SACRAMENTO, Calif. (AP) — A rural California county allowed nonessential businesses to reopen and diners to eat in restaurants on Friday, becoming the first to defy Gov. Gavin Newsom’s statewide shutdown orders during the coronavirus pandemic.
Modoc County is “moving forward with our reopening plan,” said Heather Hadwick, the county’s deputy director of emergency services. She said the county of about 9,000 people in the state’s far northeast corner had no COVID-19 cases.
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Hadwick said the county had not heard from the governor about its reopening plan, but she asserted it aligns with Newsom’s indicators for reopening. Schools were not opening Friday, but it was an option for districts that can accommodate preventative measures, she said
“We are utilizing his guidance of those plans and we have zero cases,” she wrote. “Our residents were moving forward with or without us. We really needed to create guidelines for them so that they could do this in the safest way possible.”
At Country Hearth Restaurant and Bakery in the small town of Cedarville, three customers came in for breakfast, said Janet Irene. She said her regular customers had been very cooperative with orders that had allowed her to only serve takeout since late March.
“I was kind of torn between what was right and what was wrong, but the law is what the law is and you just don’t do any different,” she said. “I’m just hoping that they’re able to get together.”
Elsewhere Friday, demonstrators demanded a reopening. Hundreds gathered in Sacramento even though the California Highway Patrol barred protests there because of a lack of social distancing by participants in a previous rally.
A “hard close” order took effect on Friday from wealthy Newport Beach to artsy Laguna Beach and down Doheny way. Compliance was another matter, however.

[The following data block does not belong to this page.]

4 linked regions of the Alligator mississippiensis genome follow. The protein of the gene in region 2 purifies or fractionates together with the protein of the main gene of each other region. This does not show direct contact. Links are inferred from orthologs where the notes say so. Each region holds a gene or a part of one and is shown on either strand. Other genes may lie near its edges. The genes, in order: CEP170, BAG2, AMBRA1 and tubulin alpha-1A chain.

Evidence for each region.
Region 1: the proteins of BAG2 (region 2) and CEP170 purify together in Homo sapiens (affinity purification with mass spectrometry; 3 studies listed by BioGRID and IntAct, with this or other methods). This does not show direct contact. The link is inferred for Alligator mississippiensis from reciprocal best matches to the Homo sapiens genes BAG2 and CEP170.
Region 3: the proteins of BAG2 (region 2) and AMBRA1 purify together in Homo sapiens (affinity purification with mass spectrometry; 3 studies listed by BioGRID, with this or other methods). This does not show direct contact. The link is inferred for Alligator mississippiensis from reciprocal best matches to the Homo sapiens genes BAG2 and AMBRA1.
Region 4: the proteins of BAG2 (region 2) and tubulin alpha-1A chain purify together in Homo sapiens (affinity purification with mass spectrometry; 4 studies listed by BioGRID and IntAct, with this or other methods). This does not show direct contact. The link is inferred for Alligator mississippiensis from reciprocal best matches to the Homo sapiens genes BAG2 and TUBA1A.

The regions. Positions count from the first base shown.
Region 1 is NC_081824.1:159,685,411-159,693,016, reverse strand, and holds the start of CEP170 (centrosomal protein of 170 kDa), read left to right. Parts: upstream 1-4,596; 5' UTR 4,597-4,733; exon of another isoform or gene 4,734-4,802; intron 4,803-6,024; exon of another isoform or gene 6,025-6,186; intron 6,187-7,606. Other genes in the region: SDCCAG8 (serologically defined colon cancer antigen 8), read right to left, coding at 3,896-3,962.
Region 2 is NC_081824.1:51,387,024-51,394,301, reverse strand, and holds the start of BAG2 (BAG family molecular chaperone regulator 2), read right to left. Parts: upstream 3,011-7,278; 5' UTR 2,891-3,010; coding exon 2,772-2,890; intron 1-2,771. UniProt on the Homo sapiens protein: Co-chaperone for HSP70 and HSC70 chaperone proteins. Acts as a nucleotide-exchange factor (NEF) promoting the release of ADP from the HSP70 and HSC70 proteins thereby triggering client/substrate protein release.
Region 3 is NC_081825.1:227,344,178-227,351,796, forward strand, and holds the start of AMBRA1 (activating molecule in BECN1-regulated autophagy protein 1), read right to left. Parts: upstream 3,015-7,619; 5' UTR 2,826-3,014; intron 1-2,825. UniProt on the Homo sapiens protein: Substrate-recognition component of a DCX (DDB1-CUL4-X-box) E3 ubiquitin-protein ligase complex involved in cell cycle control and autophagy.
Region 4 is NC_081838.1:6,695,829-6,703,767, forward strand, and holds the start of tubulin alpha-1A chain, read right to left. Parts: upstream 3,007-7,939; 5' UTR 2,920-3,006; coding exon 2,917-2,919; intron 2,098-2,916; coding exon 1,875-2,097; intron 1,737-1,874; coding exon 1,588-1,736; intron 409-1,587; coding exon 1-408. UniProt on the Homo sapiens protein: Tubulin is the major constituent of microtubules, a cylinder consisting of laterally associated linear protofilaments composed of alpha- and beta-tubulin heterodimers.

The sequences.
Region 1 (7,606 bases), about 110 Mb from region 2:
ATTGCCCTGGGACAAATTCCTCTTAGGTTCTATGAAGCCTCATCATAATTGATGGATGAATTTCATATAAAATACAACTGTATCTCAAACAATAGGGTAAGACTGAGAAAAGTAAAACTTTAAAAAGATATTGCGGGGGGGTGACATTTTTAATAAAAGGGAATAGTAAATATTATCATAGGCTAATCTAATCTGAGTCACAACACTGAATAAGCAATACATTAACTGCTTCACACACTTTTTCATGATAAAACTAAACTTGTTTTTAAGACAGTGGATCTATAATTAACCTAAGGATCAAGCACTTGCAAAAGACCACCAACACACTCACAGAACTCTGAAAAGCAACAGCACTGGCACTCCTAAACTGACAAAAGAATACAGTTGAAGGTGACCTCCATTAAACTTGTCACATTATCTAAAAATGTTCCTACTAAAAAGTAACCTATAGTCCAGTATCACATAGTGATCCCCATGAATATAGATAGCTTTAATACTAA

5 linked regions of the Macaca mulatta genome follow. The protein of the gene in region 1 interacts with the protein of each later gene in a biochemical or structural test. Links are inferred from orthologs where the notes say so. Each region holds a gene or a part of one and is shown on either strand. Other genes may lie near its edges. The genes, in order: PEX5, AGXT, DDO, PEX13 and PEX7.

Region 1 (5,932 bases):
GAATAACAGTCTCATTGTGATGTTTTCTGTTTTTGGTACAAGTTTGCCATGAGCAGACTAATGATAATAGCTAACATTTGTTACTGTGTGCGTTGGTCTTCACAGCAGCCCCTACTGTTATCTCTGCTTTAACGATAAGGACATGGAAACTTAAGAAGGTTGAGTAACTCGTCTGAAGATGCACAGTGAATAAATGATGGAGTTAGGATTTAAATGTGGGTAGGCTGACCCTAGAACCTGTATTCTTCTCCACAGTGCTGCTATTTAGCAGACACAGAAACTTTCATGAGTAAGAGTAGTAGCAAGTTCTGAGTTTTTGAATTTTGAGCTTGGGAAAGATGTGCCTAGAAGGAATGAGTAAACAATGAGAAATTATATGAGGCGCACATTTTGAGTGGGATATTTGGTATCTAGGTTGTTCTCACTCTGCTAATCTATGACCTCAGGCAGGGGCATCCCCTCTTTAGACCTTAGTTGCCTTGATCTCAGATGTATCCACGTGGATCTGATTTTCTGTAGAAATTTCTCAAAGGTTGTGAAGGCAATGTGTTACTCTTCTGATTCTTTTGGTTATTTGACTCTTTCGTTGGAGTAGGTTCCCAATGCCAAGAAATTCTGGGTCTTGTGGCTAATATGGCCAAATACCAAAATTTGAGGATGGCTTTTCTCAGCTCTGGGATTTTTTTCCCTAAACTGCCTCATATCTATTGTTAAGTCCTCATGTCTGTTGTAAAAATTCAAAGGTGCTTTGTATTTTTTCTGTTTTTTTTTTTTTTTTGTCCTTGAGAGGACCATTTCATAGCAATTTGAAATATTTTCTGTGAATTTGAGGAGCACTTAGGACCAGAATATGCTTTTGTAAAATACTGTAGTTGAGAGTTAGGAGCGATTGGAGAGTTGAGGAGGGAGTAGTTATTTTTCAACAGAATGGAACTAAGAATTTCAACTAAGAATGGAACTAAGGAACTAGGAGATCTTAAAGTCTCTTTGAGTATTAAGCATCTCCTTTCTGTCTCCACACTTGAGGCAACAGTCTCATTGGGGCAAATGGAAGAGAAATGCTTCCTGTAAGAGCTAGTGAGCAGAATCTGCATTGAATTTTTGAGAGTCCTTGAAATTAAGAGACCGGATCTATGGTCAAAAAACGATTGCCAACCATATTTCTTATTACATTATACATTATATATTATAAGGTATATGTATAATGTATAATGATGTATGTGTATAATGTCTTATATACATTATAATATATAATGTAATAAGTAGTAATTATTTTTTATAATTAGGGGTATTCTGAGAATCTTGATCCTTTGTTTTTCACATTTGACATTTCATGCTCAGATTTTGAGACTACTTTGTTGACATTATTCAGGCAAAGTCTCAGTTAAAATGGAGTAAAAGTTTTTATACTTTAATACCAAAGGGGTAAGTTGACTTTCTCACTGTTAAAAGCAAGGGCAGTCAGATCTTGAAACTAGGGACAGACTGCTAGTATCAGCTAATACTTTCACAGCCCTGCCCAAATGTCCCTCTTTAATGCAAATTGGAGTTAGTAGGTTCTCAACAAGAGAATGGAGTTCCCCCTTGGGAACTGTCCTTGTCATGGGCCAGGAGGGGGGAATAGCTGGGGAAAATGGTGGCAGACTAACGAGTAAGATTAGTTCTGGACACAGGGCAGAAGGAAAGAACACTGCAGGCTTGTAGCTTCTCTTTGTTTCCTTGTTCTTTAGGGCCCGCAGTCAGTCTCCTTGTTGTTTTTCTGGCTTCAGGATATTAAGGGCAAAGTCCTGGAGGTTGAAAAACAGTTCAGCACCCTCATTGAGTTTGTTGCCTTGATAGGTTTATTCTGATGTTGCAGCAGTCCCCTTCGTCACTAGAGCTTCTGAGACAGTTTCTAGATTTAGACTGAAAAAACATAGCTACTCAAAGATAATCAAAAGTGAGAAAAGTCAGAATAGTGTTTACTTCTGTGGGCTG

It was a typical morning in Huntington Beach as surfers toted boards across the city’s beach and bobbed in waves offshore. Other people strolled, walked dogs, biked and jogged; most were not wearing masks.
Beach parking lots were closed and authorities were expected to patrol the beach. They planned to educate and seek voluntary compliance, but if necessary issue citations.
At Huntington State Beach, park officers told passers-by about the closure. Yellow tape blocked off a parking lot.
The Orange County beach closures came after tens of thousands of people hit the sands last weekend. Newsom scolded people for defying the spirit of his statewide stay-at-home order, designed to slow the spread of the coronavirus that has killed some 2,000 people in the state.
“People that are congregating there, that weren’t practicing physical distancing … may not even know that they contracted the disease and now they put other people at risk,” Newsom said.
Newsom, a Democrat, has engendered strong bipartisan support for most of his actions during the outbreak. His beach order was condemned as punitive, political overreach by some Republican lawmakers, especially those in Orange County, where the GOP hopes to regain ground lost to Democrats in what was once a Republican stronghold.
“At a time when California is granting early release to high-risk sex offenders and other dangerous inmates due to COVID-19 concerns, the implicit threat to punish beachgoers and surfers who violate the order is absurd,” said Republican state Sen. Patricia Bates.
Orange County is home to more than 3 million people. The county’s Health Care Agency on Thursday reported an additional 145 cases, bringing the total to around 2,400 with 45 deaths.
Orange County Sheriff Don Barnes said he would focus on cautioning and educating people that they must practice social distancing rather than citing them for violating the state order.
“I have no desire to enforce any aspect of that through arrest,” he said.
Antczak reported from Los Angeles. Associated Press reporters Amy Taxin in Huntington Beach, Kathleen Ronayne in Sacramento, Stephanie Dazio in Los Angeles, Olga R. Rodriguez, Janie Har and Juliet Williams in San Francisco contributed reporting.